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  • Infectious Bovine Rhinotracheitis (IBR) - signs and diagnosis

IBR is a respiratory disease caused by a bovine herpes virus, these have the ability to cause latent infections which flare up at times of stress (similar to the ones causing cold sores in people).

Clinical Signs

Herds that are endemically infected with IBR will often show few overt clinical signs but will see large effects in reduced yield and fertility.

Disease is much more severe in naïve herds or naïve animals entering an endemically infected herd (such as heifers that have been raised away from the main herd). These animals may show the below signs;

  • pyrexia (high temperature)
  • runny nose and eyes
  • ulceration of mouth and nose
  • decreased appetite
  • reduced milk yield
  • coughing and often secondary bacterial pneumonia
  • abortion and death in severe cases


IBR can be transmitted by direct routes (nasal and genital secretions) and by indirect routes (people and equipment). Once animals are infected the virus hides from the immune system in the nervous system meaning that it can never be removed from the body and thus the animal is infected for life. At times of stress such as; calving, changes in diet or housing, the virus is reactivated and the cow will shed the virus infecting others within the herd. The main method of introduction of IBR to a herd is via buying in infected animals so always ensure your biosecurity is adequate.


A definitive diagnosis can be made based on a blood test, identifying antibodies to the virus. This test is highly sensitive therefore it will identify most positive animals. If two blood tests are taken then rising antibody levels indicates active infection/ reactivation of the virus. Antibodies can also be detected on bulk or individual milk samples. Nasal and conjunctival swabs can be used to detect the virus by PCR.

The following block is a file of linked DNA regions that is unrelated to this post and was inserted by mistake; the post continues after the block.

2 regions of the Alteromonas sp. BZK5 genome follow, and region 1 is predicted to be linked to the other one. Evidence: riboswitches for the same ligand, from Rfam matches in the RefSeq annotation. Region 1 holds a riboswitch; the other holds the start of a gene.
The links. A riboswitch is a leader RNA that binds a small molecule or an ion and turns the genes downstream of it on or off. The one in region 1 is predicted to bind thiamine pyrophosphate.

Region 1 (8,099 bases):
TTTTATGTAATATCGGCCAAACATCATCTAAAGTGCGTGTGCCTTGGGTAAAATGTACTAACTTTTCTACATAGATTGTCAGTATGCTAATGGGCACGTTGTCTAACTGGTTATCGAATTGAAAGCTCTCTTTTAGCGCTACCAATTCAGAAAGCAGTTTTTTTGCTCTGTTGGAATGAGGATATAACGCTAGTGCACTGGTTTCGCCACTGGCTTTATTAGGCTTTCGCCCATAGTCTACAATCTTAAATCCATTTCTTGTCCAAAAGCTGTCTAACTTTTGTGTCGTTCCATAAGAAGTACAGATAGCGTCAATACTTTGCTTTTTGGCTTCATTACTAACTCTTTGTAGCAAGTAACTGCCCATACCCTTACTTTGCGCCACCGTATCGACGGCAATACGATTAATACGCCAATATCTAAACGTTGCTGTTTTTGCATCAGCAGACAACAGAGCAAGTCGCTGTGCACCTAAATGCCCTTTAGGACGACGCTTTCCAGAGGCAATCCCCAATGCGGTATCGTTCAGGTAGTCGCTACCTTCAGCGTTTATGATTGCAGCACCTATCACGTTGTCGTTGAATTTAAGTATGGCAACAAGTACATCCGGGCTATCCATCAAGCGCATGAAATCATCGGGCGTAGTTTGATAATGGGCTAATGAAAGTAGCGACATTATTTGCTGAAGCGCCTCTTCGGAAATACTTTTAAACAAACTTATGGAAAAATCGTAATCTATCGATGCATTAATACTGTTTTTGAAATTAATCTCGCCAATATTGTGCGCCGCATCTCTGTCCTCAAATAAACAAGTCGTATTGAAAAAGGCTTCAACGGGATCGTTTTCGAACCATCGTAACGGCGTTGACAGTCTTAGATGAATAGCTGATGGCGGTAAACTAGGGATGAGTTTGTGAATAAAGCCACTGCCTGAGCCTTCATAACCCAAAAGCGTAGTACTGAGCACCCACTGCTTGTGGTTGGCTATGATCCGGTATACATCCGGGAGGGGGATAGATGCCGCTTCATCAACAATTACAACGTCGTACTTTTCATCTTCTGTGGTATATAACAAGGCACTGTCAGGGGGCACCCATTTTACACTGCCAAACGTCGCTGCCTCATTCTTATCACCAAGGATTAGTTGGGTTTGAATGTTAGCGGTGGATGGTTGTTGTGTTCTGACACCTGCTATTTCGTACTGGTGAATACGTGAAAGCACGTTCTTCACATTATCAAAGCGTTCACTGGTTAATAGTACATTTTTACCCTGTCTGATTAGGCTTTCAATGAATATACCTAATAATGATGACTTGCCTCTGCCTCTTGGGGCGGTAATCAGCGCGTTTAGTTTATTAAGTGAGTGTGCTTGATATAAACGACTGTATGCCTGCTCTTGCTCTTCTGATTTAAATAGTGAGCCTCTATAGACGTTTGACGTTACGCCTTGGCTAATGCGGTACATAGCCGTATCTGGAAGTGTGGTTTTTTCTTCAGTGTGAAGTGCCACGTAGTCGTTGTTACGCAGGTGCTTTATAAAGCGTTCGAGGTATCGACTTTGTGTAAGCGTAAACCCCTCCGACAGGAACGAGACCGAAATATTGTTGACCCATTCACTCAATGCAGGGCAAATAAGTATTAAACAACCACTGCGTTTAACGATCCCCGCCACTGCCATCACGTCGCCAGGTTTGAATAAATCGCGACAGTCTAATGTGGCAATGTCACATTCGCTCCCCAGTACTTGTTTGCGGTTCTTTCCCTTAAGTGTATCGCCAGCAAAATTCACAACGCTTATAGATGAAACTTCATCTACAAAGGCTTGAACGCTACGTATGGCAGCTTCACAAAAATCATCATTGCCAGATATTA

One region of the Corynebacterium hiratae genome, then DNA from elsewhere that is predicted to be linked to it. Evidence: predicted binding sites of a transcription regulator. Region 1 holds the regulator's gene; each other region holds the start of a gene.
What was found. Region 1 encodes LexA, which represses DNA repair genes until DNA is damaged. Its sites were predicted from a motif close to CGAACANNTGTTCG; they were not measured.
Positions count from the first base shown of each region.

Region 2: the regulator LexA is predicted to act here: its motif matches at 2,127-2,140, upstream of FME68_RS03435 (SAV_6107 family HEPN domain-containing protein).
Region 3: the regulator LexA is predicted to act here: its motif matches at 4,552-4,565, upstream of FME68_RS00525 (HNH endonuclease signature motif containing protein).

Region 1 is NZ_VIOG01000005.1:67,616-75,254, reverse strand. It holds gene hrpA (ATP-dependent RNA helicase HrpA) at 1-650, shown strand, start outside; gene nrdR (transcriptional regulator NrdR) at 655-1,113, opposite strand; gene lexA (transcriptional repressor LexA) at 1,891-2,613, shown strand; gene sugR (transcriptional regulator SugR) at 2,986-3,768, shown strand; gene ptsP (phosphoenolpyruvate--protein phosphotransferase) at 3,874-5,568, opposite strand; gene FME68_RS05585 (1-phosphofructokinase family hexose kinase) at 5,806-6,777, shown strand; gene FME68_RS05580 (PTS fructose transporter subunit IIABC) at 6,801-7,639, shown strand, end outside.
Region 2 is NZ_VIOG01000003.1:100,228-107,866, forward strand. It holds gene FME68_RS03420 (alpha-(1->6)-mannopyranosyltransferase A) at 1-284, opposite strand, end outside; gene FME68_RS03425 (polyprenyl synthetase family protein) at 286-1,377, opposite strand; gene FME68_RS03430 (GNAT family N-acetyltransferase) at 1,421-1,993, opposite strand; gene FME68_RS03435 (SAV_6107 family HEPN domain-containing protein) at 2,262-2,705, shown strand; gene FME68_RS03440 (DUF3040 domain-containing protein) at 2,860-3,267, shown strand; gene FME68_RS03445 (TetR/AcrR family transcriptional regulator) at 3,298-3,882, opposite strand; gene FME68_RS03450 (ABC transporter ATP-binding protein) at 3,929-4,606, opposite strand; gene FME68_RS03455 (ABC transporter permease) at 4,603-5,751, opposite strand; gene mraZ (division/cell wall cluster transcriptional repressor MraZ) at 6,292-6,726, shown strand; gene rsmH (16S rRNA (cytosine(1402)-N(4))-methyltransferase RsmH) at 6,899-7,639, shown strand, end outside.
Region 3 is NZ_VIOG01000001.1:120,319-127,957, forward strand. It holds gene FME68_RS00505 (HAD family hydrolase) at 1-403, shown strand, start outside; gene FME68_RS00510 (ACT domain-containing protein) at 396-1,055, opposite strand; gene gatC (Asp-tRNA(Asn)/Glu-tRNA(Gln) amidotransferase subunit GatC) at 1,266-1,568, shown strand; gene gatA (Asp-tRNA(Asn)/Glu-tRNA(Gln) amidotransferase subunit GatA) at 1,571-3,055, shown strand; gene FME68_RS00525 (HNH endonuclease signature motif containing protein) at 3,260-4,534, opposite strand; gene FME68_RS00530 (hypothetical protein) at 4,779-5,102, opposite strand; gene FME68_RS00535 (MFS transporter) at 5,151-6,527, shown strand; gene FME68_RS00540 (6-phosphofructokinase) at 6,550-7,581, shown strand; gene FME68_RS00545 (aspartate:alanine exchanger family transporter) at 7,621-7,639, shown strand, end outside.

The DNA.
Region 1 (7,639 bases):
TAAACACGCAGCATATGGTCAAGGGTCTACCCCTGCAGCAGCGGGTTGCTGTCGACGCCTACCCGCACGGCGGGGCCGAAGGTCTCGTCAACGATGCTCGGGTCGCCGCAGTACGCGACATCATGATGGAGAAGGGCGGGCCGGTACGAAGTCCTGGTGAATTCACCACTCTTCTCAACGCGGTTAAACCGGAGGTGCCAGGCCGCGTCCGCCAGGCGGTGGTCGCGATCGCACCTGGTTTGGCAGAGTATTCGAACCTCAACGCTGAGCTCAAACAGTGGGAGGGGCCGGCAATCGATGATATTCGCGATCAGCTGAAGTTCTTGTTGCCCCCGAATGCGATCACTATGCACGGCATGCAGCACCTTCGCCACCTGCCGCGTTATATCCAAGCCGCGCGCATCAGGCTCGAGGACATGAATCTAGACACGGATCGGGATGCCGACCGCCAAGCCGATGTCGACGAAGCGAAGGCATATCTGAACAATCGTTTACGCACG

There is no direct treatment for IBR. Antibiotics can be used to treat any secondary bacterial infections. Vaccination, in the face of an outbreak, has been proven to reduce spread of the virus. Any cows affected should be isolated and may require nursing care and non-steroidal anti-inflammatories.


If you are free of IBR then you should avoid buying in animals apart from accredited IBR-free herds. You should also ensure that your biosecurity is up to date.

Once IBR has been identified in the herd you can reduce spread by:

  • Operating a test and cull scheme whereby you periodically test cattle for antibodies and remove any positive animals from your herd. This may not be practical when a large proportion of the herd is affected
  • Using vaccination

There are several factors to consider when using vaccines:

  • Vaccination causes antibody production by the animal. This allows the animal to fight future infection, reducing the severity of clinical signs and shedding. IBR marker vaccines cause a different antibody to be produced compared with wild type infection. There are two types of marker vaccine; Live, best for stimulating protection against infection, and the inactivated; best for reducing reactivation of the virus.
  • Animals vaccinated before 3 months can’t be thought of as completely protected due to the effect of maternally derived antibodies, therefore when vaccinated prior to 3 months of age an additional vaccine is given at three months of age
  • Duration of immunity after the primary course for the live vaccine is 6 months, inactivated is 12 months

There are several vaccination protocols, all of which are appropriate in different scenarios. Speak to your vet to discuss testing to establish your IBR status within the herd and which vaccination protocol would be most appropriate.

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